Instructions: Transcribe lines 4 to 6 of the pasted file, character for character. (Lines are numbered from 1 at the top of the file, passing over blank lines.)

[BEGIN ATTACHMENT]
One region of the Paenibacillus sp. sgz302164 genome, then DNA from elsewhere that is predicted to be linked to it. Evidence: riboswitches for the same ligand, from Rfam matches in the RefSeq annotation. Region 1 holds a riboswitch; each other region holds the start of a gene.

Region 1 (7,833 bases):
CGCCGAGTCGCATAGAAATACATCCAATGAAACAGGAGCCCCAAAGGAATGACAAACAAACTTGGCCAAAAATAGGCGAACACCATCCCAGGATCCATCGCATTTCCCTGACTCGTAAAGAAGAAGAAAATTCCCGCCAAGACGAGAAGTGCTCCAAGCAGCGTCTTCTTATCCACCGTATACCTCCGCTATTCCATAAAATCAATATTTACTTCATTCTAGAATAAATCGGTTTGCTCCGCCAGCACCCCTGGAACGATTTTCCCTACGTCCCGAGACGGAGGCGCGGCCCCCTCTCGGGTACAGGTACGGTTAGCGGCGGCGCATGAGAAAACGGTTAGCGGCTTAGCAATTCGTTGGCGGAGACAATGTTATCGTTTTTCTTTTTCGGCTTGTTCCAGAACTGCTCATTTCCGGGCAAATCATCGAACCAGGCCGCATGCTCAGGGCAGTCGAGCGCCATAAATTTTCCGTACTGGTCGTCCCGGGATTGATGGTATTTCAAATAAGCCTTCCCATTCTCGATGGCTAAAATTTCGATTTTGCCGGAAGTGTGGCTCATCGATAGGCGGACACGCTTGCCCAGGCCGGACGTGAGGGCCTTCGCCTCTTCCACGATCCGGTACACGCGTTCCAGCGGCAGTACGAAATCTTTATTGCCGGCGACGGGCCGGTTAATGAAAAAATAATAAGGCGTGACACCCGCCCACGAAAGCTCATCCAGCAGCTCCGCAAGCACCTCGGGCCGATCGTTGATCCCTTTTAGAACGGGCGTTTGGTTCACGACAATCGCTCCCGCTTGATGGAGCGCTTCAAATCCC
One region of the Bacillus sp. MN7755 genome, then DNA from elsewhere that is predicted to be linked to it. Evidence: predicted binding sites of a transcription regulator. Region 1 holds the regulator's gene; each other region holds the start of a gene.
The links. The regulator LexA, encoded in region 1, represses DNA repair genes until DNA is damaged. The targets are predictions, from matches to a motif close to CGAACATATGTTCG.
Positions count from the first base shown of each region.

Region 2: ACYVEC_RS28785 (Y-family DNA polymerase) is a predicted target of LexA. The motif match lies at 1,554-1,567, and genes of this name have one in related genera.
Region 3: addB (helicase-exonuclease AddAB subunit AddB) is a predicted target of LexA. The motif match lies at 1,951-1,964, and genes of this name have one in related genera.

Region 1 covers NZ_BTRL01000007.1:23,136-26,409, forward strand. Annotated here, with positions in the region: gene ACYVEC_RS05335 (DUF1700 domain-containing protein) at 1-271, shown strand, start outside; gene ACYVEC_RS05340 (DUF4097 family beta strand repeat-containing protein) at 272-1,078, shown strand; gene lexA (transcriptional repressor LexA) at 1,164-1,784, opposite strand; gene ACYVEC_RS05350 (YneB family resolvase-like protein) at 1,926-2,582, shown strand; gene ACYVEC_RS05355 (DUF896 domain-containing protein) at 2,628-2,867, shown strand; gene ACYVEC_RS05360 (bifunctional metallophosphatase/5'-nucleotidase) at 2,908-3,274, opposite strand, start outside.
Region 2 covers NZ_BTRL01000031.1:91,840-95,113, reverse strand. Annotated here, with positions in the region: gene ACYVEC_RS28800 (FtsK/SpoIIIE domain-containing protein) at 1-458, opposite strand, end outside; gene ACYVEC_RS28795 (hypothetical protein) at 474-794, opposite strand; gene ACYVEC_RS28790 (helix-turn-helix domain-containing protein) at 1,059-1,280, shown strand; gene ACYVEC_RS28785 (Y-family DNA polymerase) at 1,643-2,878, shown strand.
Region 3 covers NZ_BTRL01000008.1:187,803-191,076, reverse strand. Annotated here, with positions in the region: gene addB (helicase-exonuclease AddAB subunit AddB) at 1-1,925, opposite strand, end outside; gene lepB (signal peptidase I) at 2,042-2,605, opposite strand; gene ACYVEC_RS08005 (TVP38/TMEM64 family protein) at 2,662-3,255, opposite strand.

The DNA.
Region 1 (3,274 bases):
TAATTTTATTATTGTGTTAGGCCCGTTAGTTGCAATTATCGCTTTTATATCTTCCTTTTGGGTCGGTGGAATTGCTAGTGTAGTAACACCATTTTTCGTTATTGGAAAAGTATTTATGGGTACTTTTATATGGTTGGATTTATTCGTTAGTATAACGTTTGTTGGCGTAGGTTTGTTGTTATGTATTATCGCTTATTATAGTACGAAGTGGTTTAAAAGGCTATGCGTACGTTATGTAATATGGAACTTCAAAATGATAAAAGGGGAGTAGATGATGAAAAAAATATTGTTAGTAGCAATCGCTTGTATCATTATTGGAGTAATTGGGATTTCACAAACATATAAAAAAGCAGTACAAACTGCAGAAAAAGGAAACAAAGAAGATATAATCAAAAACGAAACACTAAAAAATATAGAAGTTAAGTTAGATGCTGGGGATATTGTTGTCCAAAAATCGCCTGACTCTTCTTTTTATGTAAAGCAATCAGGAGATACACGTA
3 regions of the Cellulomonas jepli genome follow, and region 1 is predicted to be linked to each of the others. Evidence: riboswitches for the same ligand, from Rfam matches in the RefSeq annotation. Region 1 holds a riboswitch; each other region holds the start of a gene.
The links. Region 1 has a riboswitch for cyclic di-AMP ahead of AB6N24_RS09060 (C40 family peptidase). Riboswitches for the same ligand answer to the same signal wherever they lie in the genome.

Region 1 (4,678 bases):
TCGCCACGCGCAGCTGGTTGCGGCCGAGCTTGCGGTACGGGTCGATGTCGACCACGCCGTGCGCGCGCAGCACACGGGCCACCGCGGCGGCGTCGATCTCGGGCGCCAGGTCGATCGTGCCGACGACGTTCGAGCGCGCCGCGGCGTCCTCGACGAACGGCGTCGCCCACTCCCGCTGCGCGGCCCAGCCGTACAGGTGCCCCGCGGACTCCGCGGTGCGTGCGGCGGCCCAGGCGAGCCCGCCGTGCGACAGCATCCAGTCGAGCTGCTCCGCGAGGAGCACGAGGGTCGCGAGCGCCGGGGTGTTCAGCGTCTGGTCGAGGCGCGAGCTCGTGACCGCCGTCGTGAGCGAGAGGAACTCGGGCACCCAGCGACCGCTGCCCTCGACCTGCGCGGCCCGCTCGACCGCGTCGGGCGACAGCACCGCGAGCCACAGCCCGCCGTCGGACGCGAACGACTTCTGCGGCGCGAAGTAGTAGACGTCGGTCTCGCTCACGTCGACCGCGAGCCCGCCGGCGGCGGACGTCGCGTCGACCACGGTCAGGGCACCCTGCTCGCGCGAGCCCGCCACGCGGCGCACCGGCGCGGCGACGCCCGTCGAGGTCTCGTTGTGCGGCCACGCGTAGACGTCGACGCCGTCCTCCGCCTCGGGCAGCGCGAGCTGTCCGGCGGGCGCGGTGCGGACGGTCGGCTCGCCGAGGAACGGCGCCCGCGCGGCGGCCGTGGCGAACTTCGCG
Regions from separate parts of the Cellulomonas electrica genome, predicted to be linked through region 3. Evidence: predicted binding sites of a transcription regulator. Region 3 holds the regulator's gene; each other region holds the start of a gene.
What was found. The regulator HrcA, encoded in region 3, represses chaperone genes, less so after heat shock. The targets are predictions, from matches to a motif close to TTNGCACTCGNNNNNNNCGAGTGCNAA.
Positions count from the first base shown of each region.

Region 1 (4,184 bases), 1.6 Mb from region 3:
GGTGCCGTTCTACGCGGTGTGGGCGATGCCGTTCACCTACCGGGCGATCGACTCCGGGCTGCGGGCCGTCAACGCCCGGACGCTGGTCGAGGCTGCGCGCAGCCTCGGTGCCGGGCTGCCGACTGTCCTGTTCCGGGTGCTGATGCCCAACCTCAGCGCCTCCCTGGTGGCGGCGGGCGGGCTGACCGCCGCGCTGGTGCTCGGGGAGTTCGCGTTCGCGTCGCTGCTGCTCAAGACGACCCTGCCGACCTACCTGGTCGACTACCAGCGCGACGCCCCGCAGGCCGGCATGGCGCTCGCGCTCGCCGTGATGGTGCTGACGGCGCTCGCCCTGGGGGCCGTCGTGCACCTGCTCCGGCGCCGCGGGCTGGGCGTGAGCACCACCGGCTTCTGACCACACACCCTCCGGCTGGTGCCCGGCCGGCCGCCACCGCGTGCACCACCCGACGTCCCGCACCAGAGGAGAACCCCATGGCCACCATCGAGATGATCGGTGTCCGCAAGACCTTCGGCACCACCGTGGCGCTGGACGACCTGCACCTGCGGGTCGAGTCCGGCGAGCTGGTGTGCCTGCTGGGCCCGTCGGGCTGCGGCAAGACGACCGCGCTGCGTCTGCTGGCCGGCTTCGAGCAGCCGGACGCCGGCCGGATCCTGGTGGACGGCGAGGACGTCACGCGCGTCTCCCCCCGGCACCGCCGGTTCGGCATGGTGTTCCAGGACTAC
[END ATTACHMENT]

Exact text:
One region of the Bacillus sp. MN7755 genome, then DNA from elsewhere that is predicted to be linked to it. Evidence: predicted binding sites of a transcription regulator. Region 1 holds the regulator's gene; each other region holds the start of a gene.
The links. The regulator LexA, encoded in region 1, represses DNA repair genes until DNA is damaged. The targets are predictions, from matches to a motif close to CGAACATATGTTCG.
Positions count from the first base shown of each region.